In testing from 0-60 mph, the base V6 scooted to a time of 8.6 seconds, and the LTZ’s hopped up six-banger charged in at 8.2 seconds. While neither time would qualify for Indy, this peppy V6 does the job in town or on the highway, and the majority of reviewers are at least satisfied, if not overwhelmed, with the V6’s fuel efficiency figures. Alas, the same can’t be said of more than a few owners, but efficiency is, apparently, in the eye of the family budget guru.
Though shifting with the 6-speed automatic is smooth and generally responsive, a number of reviews note a tendency to hesitate on the downshift at cruising speed when in full automatic mode. A few other reviewers, finally, hesitate to say that they notice any significant difference in overall performance between the base V6 and the LTZ’s bulked-up version.
Ride & Handling
Ride comfort, according to most reviews of Chevy’s 2012 Traverse lineup, is surprisingly compliant, doubtless due to the 4-wheel independent suspension. MacPherson front struts are complemented by a multi-link rear end, as well as front and rear stabilizer bars. Harshness, even over the most demanding surfaces, is minimized, while wallow and sway are virtually eliminated. Reviewers note, however, that the more impressive ride qualities are most evident with the standard 17-inch tires on the base LS. The LT siblings, with their standard 18-inch alloy wheels and all-season tires, aren’t bad either, say the majority of reviewers, but the 20-inch tires that roll the LTZ are not only a bit less resilient, but seem significantly noisier, as well.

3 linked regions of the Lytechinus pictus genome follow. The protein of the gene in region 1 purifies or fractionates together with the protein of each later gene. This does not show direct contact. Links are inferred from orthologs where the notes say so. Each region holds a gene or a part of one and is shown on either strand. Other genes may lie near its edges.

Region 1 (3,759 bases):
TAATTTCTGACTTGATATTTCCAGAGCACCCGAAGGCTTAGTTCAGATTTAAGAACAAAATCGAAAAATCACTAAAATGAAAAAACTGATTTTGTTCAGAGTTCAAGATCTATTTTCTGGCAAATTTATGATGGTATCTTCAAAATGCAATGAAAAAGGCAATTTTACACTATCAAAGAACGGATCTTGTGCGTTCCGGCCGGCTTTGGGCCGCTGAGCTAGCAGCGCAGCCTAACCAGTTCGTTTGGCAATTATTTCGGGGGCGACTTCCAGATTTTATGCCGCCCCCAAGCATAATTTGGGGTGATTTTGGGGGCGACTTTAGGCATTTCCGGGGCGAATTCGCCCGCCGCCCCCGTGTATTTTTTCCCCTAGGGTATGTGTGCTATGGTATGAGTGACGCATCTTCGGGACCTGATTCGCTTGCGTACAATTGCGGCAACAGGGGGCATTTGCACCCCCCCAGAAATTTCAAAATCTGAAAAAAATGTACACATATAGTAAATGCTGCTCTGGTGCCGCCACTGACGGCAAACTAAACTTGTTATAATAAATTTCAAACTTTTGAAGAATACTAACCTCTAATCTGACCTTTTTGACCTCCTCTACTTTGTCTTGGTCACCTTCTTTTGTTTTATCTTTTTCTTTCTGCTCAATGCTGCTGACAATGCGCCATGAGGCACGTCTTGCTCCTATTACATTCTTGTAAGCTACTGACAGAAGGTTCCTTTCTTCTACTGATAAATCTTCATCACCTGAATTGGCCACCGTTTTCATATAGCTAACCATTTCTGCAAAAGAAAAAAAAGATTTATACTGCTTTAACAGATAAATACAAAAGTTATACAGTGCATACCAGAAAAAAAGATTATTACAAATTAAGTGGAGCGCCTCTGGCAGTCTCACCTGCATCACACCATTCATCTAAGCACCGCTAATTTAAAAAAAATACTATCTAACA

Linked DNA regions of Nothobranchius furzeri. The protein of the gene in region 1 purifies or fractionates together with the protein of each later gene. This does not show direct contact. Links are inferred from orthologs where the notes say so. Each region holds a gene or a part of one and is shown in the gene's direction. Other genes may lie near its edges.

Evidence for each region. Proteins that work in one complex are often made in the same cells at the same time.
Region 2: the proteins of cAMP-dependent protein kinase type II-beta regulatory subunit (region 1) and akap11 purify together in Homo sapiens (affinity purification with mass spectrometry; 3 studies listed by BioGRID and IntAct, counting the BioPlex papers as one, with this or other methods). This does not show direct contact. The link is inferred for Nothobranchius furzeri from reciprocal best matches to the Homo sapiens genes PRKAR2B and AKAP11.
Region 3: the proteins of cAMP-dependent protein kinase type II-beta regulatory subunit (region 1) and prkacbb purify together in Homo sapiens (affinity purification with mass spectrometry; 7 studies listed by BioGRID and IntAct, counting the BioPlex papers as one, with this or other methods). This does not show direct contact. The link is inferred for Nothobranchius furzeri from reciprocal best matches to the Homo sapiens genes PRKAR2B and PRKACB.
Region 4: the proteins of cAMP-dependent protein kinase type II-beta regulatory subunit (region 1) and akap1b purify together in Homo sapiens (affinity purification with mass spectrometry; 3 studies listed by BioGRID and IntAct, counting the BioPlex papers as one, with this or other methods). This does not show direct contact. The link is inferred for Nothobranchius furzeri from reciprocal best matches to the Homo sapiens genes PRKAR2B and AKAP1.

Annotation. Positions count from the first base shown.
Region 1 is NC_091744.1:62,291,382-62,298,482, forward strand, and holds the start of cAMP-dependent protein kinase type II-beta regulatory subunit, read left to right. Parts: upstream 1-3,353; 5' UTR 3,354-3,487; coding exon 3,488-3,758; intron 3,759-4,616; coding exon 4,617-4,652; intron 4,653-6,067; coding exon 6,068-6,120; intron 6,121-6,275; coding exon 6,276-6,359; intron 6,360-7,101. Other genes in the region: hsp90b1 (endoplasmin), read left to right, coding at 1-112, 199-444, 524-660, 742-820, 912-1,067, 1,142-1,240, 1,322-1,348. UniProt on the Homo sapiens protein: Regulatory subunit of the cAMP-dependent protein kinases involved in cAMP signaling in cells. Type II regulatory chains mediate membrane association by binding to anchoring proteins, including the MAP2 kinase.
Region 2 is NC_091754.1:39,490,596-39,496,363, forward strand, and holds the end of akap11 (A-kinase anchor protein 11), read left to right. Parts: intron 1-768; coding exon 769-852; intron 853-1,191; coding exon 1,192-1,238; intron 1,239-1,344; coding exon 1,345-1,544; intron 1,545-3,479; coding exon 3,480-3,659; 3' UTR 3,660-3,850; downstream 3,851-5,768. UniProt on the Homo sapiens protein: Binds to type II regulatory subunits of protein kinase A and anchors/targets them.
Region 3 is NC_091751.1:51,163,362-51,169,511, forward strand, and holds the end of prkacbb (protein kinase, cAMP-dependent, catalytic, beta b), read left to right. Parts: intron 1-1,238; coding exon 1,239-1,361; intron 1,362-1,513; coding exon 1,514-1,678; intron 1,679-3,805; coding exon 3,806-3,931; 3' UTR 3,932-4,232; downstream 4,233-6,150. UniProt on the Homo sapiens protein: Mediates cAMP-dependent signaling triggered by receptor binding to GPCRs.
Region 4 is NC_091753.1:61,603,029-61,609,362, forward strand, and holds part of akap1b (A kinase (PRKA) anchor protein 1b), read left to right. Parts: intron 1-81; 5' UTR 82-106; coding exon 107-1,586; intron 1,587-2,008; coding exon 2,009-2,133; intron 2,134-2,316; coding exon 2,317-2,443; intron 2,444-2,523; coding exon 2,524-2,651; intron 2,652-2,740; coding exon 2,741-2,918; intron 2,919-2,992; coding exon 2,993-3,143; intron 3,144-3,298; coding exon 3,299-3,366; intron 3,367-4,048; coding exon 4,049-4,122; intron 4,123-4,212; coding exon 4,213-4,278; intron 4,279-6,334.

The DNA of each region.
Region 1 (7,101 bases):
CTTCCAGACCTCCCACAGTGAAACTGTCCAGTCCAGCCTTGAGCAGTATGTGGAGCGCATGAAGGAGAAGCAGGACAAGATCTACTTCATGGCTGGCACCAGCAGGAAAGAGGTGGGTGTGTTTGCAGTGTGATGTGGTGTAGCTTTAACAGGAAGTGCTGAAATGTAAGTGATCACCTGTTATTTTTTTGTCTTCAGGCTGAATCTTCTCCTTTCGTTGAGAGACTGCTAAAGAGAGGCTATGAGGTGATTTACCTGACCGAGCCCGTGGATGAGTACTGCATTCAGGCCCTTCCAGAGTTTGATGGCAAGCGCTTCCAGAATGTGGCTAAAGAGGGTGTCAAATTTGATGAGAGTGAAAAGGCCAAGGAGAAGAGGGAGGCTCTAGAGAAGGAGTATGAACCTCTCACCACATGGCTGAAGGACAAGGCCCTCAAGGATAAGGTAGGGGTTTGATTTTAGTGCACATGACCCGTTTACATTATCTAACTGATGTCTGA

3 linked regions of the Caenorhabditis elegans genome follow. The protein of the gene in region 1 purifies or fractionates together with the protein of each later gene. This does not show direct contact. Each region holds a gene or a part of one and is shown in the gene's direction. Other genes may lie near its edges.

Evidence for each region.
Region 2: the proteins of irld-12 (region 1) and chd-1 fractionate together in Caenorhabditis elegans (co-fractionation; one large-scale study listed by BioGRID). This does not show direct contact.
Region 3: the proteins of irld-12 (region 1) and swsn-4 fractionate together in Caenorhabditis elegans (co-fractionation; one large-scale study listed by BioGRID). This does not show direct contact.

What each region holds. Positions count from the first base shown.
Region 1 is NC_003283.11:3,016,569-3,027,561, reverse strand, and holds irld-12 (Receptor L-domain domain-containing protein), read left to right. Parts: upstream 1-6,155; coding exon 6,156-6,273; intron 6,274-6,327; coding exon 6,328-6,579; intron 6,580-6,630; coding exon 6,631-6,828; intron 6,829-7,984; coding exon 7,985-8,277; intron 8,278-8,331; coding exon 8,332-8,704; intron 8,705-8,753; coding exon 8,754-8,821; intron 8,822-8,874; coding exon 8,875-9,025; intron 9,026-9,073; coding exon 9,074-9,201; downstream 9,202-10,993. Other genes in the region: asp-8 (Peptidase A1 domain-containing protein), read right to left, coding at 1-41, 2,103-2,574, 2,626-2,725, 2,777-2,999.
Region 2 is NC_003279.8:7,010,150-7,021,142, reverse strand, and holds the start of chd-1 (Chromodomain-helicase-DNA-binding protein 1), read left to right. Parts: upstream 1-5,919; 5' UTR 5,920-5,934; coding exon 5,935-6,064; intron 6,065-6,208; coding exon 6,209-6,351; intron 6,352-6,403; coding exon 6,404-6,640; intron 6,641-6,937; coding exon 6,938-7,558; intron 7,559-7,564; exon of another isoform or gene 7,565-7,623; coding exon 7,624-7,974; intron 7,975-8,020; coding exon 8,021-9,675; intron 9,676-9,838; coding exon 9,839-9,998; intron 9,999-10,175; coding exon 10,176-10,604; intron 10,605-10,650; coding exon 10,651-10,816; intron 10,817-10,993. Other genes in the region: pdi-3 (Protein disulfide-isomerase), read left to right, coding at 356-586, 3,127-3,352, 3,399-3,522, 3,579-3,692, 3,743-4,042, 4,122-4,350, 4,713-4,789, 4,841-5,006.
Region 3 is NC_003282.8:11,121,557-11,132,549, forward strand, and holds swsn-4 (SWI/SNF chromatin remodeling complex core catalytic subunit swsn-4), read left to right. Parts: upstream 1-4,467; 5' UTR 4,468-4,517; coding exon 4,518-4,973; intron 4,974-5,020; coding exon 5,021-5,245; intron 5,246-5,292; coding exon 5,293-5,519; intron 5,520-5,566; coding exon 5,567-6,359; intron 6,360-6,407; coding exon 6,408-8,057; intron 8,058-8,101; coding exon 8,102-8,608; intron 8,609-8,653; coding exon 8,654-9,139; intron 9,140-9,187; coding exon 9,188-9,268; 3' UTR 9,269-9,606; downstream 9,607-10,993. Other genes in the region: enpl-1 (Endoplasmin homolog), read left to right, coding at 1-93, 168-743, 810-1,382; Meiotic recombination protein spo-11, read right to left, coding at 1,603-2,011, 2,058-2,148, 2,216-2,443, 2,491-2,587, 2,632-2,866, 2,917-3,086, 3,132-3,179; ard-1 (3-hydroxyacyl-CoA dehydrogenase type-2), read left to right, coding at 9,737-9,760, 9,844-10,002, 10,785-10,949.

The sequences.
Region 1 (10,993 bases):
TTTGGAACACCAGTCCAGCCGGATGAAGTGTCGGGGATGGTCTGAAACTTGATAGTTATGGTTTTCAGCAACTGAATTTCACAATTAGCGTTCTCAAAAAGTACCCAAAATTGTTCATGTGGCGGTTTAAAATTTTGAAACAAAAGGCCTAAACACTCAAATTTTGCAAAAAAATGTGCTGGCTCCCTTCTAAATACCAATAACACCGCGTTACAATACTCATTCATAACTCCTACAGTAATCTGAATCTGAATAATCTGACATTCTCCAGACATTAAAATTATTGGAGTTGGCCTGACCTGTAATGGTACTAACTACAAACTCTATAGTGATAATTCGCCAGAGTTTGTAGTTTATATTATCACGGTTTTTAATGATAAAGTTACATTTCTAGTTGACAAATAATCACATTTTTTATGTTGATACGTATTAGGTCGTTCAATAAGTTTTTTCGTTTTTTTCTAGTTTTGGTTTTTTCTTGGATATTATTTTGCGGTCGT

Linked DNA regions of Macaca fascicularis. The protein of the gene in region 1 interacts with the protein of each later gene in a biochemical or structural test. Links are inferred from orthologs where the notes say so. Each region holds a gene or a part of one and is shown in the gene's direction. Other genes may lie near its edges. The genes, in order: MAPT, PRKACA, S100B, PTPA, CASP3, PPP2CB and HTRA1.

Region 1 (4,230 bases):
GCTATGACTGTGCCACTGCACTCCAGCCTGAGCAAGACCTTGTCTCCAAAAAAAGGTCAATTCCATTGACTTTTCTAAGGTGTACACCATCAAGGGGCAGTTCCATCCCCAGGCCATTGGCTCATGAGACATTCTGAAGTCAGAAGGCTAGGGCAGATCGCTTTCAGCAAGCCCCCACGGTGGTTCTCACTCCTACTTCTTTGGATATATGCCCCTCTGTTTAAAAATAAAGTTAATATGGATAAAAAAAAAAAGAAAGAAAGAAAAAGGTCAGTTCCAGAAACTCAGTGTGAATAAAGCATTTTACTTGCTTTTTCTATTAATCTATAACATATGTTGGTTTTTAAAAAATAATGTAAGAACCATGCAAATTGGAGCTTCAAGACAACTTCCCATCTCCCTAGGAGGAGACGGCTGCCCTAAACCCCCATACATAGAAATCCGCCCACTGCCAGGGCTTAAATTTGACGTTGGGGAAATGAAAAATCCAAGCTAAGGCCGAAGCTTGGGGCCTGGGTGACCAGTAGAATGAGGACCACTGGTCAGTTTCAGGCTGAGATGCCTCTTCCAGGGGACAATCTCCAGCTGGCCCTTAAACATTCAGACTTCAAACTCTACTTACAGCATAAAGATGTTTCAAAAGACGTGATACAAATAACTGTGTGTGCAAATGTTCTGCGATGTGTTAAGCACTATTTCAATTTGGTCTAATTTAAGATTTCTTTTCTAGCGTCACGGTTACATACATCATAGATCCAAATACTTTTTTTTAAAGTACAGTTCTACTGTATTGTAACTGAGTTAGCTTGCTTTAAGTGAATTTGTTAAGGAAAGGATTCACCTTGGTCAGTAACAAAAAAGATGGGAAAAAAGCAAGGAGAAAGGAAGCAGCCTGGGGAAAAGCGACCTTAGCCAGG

Though Chevy’s beefy crossover is described by most reviewers as at least competitively nimble, with accurate steering and little body lean in fast corners, there are those who look askance at its challenging size when maneuvering in tight spaces. Others feel no such intimidation and consider this hefty ute agile enough to take on even the most crowded parking garages.
Braking, finally, is described by most reviewers as powerful and true, with no noticeable pedal anomalies.
Cabin & Comfort
Traditionally, amenities in the lower trims of such value-minded crossovers as the 2012 Traverse are few and far between. However, standard goodies in the Base LS nevertheless include front and rear air conditioning, premium cloth upholstery, simulated alloy cabin accents and reclining second-row seats. Remote power door locks, power windows and mirrors, steering-wheel-mounted cruise controls and telescoping tilt-wheel steering are standard, as is OnStar Directions & Connections service. Not too shabby for an entry-level trim. But wait, there’s more: An MP3-compatable single-CD player with 6 speakers is complemented by satellite radio and an auxiliary MP3 input.
The 1LT adds on the standard 8-way power-adjustable driver’s seat with power lumbar support, heated outside mirrors, rear parking sensors and steering-wheel-mounted audio and cruise controls.
Meanwhile, the 2LT ups the posh factor with a standard power liftgate, heated front seats, second-row captain’s chairs, a universal remote garage door opener, a rear-view camera, upgraded cabin accents, 10 Bose premium speakers, including a subwoofer, a USB connection and Bluetooth hands-free technology.
Finally, the flagship LTZ boasts premium leather upholstery, a 4-way power-adjustable front passenger seat, reverse-tilt outside mirrors and tri-zone climate control. Sun Sensor auto-adjust climate control and lighting technology is also standard for this top-shelf trim, as is an electrochromatic rear-view mirror and memory for driver's settings.
As for options, lower trims, again in keeping with tradition, are eligible for many items that come standard with the higher trims. The LS can, additionally, be delivered with available trailer-towing equipment and a full-size spare tire.